Donald Trump wins Nevada’s Republican caucuses after being the only major candidate to participate

LAS VEGAS (AP) — Even though Donald Trump was expected to easily win Nevada’s Republican caucuses Thursday, his supporters waited in long lines to get their chance to cast their votes for the former president.

At one caucus site at a Reno-area elementary school, a line of nearly 1,000 people stretched around the corner and down the street 20 minutes after the caucuses opened.

Voters in line, some of whom were wearing Trump hats and shirts, said they came out to back the former president in a contest that would give him third straight win in the Republican presidential race.

“I think it’s about backing Trump up and giving him the support that he needs. And to let people know that we’re supporting him,” said Heather Kirkwood, 47.

At another site in Las Vegas, more than 100 people were still in line waiting to enter 30 minutes before the caucuses were scheduled to end.

Trump’s last major Republican challenger, former U.N. Ambassador Nikki Haley, rejected the caucuses as rigged and decided to instead run in Tuesday’s purely symbolic GOP primary — where she was overwhelmingly beaten by the “none of these candidates” option chosen by Trump supporters and disaffected voters.

Trump, speaking from his Florida resort Thursday, basked in those results and declared: “We certainly did well in a primary that didn’t matter.” And he said of his prospects in Nevada: “We expect to have a very big night.”

Republicans are increasingly converging behind Trump while he faces a deluge of legal problems, including 91 criminal charges in four separate cases. Trump is flexing his influence both in Congress — where Republicans rejected a border security deal after he pushed against it — and at the Republican National Committee, as chairwoman Ronna McDaniel could resign in the coming weeks after he publicly questioned whether she should stay in the job.

Trump still faces unprecedented jeopardy for a major candidate. A federal appeals panel ruled this week that Trump can face trial on charges that he plotted to overturn the results of the 2020 election, rejecting his claims that he is immune from prosecution. The U.S. Supreme Court on Thursday heard arguments in a case trying to keep Trump from the 2024 presidential ballot over his efforts to overturn his 2020 election loss. The justices sounded broadly skeptical of the effort.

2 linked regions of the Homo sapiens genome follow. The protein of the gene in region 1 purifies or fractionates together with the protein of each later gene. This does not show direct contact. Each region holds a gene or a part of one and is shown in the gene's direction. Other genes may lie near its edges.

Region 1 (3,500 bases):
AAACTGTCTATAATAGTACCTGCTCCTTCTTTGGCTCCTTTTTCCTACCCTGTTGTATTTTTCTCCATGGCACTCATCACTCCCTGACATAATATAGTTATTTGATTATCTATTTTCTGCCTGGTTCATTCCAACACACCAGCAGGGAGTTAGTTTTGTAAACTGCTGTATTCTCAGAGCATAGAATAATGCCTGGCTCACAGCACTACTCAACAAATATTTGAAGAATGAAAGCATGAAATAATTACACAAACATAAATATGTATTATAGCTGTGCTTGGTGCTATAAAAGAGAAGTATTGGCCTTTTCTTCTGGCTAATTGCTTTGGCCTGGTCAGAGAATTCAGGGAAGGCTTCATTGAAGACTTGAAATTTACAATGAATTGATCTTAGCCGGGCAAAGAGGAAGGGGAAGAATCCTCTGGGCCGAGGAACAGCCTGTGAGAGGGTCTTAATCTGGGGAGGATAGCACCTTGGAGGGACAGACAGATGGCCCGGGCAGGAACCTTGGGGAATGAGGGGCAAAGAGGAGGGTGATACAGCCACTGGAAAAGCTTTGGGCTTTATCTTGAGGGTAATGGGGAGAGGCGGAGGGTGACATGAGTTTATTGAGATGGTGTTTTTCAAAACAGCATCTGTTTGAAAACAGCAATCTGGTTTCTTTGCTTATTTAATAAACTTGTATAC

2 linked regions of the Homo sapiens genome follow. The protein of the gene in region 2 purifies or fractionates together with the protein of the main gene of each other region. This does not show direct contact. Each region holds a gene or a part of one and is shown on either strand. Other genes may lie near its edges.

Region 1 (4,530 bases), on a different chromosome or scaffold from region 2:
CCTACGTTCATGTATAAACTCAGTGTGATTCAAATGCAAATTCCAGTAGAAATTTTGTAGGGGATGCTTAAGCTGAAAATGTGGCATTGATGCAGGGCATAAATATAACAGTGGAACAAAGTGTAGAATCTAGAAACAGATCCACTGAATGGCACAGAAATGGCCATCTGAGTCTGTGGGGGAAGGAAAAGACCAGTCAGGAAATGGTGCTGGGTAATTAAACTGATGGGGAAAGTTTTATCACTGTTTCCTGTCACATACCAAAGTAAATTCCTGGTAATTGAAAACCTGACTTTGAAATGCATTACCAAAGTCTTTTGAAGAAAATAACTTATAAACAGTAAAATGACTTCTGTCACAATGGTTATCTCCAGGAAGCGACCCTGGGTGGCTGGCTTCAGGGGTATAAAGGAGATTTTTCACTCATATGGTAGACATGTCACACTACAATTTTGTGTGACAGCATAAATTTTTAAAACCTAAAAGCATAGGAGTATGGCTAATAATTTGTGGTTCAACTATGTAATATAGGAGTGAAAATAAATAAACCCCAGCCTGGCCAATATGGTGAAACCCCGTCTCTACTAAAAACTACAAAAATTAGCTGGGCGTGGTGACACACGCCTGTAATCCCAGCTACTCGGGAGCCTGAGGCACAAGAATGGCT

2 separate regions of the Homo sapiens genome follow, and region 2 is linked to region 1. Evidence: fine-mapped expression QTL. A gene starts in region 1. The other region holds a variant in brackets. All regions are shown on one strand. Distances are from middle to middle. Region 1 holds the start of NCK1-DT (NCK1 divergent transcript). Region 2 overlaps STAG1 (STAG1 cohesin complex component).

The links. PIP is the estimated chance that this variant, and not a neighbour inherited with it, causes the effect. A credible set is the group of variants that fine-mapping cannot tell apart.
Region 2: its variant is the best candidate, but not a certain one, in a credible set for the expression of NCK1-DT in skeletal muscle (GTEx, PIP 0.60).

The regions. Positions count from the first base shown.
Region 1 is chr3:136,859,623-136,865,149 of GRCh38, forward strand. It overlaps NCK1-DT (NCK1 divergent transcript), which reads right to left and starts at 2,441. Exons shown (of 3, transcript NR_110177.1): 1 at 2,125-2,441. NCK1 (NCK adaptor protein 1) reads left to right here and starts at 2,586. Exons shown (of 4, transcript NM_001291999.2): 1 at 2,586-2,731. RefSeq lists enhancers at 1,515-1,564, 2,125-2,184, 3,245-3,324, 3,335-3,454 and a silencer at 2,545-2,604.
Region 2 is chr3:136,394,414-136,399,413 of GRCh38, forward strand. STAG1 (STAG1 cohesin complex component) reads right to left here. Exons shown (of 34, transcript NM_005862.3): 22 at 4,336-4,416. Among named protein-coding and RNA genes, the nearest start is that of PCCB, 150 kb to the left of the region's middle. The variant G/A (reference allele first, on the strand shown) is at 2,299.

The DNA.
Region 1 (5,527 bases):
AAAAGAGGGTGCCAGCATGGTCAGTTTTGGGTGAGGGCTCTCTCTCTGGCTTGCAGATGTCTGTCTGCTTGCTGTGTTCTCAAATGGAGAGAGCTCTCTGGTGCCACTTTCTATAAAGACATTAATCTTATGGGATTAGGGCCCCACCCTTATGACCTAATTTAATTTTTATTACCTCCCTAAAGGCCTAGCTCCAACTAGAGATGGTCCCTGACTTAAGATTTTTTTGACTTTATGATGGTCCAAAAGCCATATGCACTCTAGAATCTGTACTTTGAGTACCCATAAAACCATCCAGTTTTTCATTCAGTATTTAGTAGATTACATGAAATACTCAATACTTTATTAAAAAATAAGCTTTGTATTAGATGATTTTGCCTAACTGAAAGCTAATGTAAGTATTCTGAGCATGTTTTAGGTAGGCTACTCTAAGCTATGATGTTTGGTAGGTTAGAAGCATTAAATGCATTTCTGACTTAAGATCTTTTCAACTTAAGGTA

But none of those developments seem to be hurting his standing among Republicans, including in Nevada.

Nevada’s GOP decided to bypass a primary election prescribed by the Legislature and instead hold caucuses to determine which candidate will receive its delegates, a decision Trump’s team supported.

The resulting system allowed the party more control over who participates and gave Trump a greater advantage than he already would have had, but it left some voters confused. The state GOP required candidates to choose running either in the caucuses or the primary.

Trump is the only major candidate left in the caucuses and expected to win all 26 of Nevada’s Republican delegates. He is in a strong position heading into March, when the Republican calendar ramps up, to collect the 1,215 delegates he needs to secure the nomination.

While Trump and Haley won’t have a showdown in Nevada on Thursday, they did compete in the Republican caucuses in the U.S. Virgin Islands. Trump won the contest by a large margin, picking up the territory’s four delegates.

Caucuses require candidates to cultivate more grassroots support and spend resources organizing in order to ensure they get voters to show up at an appointed time and location in the evening to show their support. The system tends to benefit Trump, with his years of backing from the party base along with the years he and his team have spent cultivating local party members.

Trump visited Nevada last month will return to the state Thursday evening to celebrate his expected victory.

His campaign has said their early efforts are groundwork for when Nevada will be a political swing state in November.

“Nevada is a battleground state in the general election and everything that we do for the caucus and organizing now will pay dividends in the weeks ahead as we begin the general election against Joe Biden,” Trump’s senior campaign adviser Chris LaCivita said.

Price reported from New York and Stern from Spanish Springs, Nevada. Associated Press videographer Ty O’Neil in Las Vegas contributed to this report.

Michelle L. Price, Jonathan J. Cooper And Gabe Stern, The Associated Press


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